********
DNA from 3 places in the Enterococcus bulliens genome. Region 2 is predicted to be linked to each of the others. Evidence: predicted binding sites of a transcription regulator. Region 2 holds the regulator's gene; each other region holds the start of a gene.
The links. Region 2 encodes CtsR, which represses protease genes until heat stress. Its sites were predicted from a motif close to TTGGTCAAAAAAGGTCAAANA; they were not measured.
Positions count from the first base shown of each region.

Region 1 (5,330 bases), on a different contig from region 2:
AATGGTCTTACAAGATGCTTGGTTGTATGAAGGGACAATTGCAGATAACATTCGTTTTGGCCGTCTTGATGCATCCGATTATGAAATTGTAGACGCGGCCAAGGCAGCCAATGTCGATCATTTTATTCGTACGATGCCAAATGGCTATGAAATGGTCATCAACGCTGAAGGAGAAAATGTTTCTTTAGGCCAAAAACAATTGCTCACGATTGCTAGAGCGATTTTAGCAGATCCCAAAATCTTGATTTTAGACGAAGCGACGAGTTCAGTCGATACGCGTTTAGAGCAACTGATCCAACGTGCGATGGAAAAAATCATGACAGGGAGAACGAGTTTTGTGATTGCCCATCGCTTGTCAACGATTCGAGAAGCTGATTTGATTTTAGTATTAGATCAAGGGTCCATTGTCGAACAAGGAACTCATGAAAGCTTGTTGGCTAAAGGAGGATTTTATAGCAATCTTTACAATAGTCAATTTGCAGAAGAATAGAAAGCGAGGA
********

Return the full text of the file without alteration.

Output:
DNA from 3 places in the Enterococcus bulliens genome. Region 2 is predicted to be linked to each of the others. Evidence: predicted binding sites of a transcription regulator. Region 2 holds the regulator's gene; each other region holds the start of a gene.
The links. Region 2 encodes CtsR, which represses protease genes until heat stress. Its sites were predicted from a motif close to TTGGTCAAAAAAGGTCAAANA; they were not measured.
Positions count from the first base shown of each region.

Region 1 (5,330 bases), on a different contig from region 2:
AATGGTCTTACAAGATGCTTGGTTGTATGAAGGGACAATTGCAGATAACATTCGTTTTGGCCGTCTTGATGCATCCGATTATGAAATTGTAGACGCGGCCAAGGCAGCCAATGTCGATCATTTTATTCGTACGATGCCAAATGGCTATGAAATGGTCATCAACGCTGAAGGAGAAAATGTTTCTTTAGGCCAAAAACAATTGCTCACGATTGCTAGAGCGATTTTAGCAGATCCCAAAATCTTGATTTTAGACGAAGCGACGAGTTCAGTCGATACGCGTTTAGAGCAACTGATCCAACGTGCGATGGAAAAAATCATGACAGGGAGAACGAGTTTTGTGATTGCCCATCGCTTGTCAACGATTCGAGAAGCTGATTTGATTTTAGTATTAGATCAAGGGTCCATTGTCGAACAAGGAACTCATGAAAGCTTGTTGGCTAAAGGAGGATTTTATAGCAATCTTTACAATAGTCAATTTGCAGAAGAATAGAAAGCGAGGA